:: I sit and drink tea in the mornings, and come out at dusk to listen as the world tucks itself in for the night :: Please won't you join me? ::

In nature there is a large place for sentiment. Nature is also my garden of thoughts and dreams. The thoughts grow as freely as the flowers, and the dreams are as beautiful.

:: Living simply ::

Wednesday, 14 April 2010

Thorn Trees of Africa


Thorn tree - watercolour on Ashrad 300gsm - 11" x 7.5" - Maree
Umbrella Thorn
{Acacia tortilis}

There are few more striking symbols of Africa than a thorn tree - its gnarled branches, graceful form, jagged thorns and abundant blooms, in many ways reflecting the paradoxes of the continent.

This Umbrella Thorn (Acacia tortilis) stands in one corner of my garden and offers a safe haven for many birds who seek a safe place to nest.

Umbrella Thorn Acacia {Acacia tortilis}
The Umbrella Thorn Acacia grows in Africa. There are over 700 species of the Acacia in Africa. Umbrella Thorn Acacia is one of the most recognizable trees of the African savanna. It grows in sand dunes and rocky grounds of Africa's grasslands. Acacias grow in areas with annual rainfall as low as 4cm. This tree can survive in 50°C temperatures during the day, and freezing temperatures at nights. The savanna that the Acacias live in is hot and dry in the respective summer of the Southern Hemisphere although at night the temperature can go below -18°C. During the winter months the savanna gets a lot of rain. The Umbrella Thorn grows up to 20 meters high and has a spreading, flat-tapped crown that gives it its name.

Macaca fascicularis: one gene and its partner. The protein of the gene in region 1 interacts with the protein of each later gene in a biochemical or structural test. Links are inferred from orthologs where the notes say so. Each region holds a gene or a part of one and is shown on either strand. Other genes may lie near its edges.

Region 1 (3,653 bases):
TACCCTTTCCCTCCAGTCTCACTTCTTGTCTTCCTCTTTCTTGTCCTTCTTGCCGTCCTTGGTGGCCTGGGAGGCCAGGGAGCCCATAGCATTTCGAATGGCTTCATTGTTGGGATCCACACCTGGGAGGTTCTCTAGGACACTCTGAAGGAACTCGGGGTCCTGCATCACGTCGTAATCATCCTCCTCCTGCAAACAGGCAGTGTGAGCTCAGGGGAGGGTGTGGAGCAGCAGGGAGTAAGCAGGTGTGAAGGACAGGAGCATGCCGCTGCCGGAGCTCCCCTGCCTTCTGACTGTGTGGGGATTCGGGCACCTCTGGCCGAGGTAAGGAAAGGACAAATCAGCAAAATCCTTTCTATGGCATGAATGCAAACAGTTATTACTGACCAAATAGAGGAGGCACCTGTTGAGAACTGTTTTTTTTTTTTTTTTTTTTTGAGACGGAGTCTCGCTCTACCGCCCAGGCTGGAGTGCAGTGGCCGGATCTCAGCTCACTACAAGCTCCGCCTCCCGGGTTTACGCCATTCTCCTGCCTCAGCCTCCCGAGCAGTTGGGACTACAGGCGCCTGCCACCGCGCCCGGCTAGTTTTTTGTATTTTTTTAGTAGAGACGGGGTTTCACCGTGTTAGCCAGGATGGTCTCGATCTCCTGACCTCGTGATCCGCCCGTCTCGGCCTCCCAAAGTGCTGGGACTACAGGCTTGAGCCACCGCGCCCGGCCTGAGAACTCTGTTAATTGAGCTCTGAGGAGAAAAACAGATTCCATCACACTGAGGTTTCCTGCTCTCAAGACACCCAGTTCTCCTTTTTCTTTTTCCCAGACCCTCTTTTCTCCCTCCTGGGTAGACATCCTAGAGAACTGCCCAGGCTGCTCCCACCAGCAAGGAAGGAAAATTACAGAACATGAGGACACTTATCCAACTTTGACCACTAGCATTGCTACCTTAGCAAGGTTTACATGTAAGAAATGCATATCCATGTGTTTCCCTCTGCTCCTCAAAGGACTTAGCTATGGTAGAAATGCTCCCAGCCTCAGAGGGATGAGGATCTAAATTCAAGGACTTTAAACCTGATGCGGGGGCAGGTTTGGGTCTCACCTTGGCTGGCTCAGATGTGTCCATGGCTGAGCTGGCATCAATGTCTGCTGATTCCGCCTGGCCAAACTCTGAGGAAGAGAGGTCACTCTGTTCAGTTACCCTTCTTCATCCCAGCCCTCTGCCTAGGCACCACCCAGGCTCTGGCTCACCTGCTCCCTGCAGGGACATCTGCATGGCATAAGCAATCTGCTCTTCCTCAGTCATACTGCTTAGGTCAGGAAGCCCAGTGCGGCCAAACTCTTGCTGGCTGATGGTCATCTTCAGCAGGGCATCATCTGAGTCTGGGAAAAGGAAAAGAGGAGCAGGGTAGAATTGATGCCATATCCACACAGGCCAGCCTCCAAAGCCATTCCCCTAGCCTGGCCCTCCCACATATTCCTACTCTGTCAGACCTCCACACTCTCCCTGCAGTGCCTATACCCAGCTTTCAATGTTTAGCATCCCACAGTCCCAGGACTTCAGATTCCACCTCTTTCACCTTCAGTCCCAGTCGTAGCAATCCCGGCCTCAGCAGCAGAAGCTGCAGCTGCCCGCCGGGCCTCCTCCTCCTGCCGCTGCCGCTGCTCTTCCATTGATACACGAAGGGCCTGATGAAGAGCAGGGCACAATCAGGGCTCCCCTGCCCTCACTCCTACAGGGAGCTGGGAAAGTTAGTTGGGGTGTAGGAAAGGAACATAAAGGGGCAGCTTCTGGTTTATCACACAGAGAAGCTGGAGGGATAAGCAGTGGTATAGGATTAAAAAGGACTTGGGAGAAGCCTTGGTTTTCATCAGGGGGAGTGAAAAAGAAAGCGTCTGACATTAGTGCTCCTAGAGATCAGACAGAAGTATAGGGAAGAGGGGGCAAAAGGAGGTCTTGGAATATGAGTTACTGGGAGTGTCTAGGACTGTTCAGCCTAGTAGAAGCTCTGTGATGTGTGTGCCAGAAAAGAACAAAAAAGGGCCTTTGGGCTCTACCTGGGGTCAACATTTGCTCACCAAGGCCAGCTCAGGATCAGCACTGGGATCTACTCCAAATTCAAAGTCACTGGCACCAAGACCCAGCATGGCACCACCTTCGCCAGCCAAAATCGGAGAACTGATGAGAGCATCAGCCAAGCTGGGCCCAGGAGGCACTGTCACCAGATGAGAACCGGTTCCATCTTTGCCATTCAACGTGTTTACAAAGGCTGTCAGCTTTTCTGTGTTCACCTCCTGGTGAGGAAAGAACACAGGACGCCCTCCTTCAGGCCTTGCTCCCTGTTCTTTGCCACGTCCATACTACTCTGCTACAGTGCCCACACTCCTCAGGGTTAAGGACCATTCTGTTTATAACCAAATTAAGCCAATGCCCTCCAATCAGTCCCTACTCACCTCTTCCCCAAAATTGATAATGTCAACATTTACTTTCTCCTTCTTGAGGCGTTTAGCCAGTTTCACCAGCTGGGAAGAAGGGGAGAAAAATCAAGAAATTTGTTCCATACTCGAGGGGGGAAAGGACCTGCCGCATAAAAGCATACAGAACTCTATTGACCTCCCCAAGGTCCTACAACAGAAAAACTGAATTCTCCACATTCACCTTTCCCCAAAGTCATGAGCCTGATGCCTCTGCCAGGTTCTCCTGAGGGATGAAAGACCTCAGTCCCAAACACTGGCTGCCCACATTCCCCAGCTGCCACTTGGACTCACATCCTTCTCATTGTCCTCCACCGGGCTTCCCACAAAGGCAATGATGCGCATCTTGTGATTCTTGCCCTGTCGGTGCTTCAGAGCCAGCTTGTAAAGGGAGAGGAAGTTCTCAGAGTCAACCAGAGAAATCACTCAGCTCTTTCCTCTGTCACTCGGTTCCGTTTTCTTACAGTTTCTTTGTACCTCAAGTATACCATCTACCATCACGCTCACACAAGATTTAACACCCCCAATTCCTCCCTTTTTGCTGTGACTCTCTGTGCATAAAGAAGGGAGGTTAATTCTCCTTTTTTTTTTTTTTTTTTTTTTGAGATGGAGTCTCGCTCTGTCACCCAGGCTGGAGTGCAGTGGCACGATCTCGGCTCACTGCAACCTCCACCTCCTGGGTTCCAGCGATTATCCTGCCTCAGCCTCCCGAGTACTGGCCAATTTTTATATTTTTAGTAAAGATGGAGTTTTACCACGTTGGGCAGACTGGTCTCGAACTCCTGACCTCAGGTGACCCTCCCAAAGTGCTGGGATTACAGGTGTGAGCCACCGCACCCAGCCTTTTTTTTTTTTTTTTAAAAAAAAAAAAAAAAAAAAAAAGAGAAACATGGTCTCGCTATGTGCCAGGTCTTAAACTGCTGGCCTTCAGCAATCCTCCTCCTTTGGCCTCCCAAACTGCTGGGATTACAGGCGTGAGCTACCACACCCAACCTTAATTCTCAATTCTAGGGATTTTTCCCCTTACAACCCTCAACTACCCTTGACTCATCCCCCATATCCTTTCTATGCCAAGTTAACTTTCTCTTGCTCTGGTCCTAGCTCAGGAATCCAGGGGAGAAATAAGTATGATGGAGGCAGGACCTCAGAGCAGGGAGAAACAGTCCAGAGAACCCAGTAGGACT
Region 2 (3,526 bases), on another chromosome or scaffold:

The structure of umbrella thorn trees preserves soil moisture by having a high proportion above-ground woody mass and low amount of foliage and the utmost top tips are a favourite grazing spot for Giraffes.


(Info from Wikipedia)

2 comments:

  1. This tree is probably my favourite! Here's some more information about the umbrella thorn. Nice photo - did you take it?

    Regards, Peter

    ReplyDelete
  2. I agree, it is a favourite Peter. But I lost mine this past winter, it was just a bit too much for him. I didn't take the photo, I probably got it from Wikipedia along with some of the info. Thanks for the visit and your comment!

    ReplyDelete

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